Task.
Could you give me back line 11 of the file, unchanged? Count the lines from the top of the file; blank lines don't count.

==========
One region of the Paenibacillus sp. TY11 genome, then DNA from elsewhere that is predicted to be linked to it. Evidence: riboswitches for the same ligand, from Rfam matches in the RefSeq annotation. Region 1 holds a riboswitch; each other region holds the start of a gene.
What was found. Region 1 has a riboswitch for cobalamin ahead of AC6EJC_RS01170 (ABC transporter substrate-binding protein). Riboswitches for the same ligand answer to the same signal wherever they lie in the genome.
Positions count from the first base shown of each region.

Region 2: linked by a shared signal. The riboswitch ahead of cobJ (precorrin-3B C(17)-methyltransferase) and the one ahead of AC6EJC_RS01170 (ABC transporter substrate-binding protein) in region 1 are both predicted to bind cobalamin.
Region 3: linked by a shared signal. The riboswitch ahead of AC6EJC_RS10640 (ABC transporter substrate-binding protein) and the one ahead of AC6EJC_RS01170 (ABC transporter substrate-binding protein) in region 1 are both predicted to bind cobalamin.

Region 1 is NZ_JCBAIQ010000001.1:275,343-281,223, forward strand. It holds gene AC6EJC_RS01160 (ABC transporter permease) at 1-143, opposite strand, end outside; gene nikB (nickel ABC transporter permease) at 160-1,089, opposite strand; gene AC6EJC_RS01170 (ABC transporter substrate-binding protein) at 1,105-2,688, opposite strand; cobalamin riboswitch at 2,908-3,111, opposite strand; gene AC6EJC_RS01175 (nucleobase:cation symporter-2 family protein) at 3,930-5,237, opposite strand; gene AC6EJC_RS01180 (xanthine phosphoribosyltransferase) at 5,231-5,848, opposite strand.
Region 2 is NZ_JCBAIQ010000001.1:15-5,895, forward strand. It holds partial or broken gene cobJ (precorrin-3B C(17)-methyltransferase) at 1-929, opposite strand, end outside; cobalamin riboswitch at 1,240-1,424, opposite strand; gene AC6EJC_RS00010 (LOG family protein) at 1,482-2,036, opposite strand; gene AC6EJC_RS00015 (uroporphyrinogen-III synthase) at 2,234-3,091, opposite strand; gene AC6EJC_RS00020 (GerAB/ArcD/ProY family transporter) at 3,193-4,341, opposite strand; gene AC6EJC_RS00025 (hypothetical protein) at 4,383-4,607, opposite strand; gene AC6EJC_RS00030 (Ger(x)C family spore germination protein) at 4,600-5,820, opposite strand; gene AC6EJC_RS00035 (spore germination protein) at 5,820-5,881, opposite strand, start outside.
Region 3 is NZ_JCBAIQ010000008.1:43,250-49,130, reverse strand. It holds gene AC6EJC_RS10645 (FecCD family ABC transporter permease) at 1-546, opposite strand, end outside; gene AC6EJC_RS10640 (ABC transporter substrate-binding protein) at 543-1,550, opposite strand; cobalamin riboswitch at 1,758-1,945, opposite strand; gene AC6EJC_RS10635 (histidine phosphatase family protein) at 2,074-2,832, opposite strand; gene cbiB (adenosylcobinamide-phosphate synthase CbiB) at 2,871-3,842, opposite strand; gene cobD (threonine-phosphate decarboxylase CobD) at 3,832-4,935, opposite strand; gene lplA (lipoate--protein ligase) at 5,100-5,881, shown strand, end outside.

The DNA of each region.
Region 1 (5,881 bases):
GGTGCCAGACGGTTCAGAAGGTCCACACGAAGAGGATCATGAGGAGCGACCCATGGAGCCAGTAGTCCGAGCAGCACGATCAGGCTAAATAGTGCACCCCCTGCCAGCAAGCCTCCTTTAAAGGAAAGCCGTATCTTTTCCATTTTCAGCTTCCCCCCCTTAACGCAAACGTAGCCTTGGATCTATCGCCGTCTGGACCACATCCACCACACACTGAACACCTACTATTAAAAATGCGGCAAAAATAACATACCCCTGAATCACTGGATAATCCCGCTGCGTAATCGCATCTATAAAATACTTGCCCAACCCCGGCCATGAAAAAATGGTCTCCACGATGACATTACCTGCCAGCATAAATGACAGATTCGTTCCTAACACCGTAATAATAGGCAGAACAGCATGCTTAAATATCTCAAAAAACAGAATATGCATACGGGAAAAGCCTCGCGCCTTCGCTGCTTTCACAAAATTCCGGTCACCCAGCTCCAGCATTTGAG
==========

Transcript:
GGTGCCAGACGGTTCAGAAGGTCCACACGAAGAGGATCATGAGGAGCGACCCATGGAGCCAGTAGTCCGAGCAGCACGATCAGGCTAAATAGTGCACCCCCTGCCAGCAAGCCTCCTTTAAAGGAAAGCCGTATCTTTTCCATTTTCAGCTTCCCCCCCTTAACGCAAACGTAGCCTTGGATCTATCGCCGTCTGGACCACATCCACCACACACTGAACACCTACTATTAAAAATGCGGCAAAAATAACATACCCCTGAATCACTGGATAATCCCGCTGCGTAATCGCATCTATAAAATACTTGCCCAACCCCGGCCATGAAAAAATGGTCTCCACGATGACATTACCTGCCAGCATAAATGACAGATTCGTTCCTAACACCGTAATAATAGGCAGAACAGCATGCTTAAATATCTCAAAAAACAGAATATGCATACGGGAAAAGCCTCGCGCCTTCGCTGCTTTCACAAAATTCCGGTCACCCAGCTCCAGCATTTGAG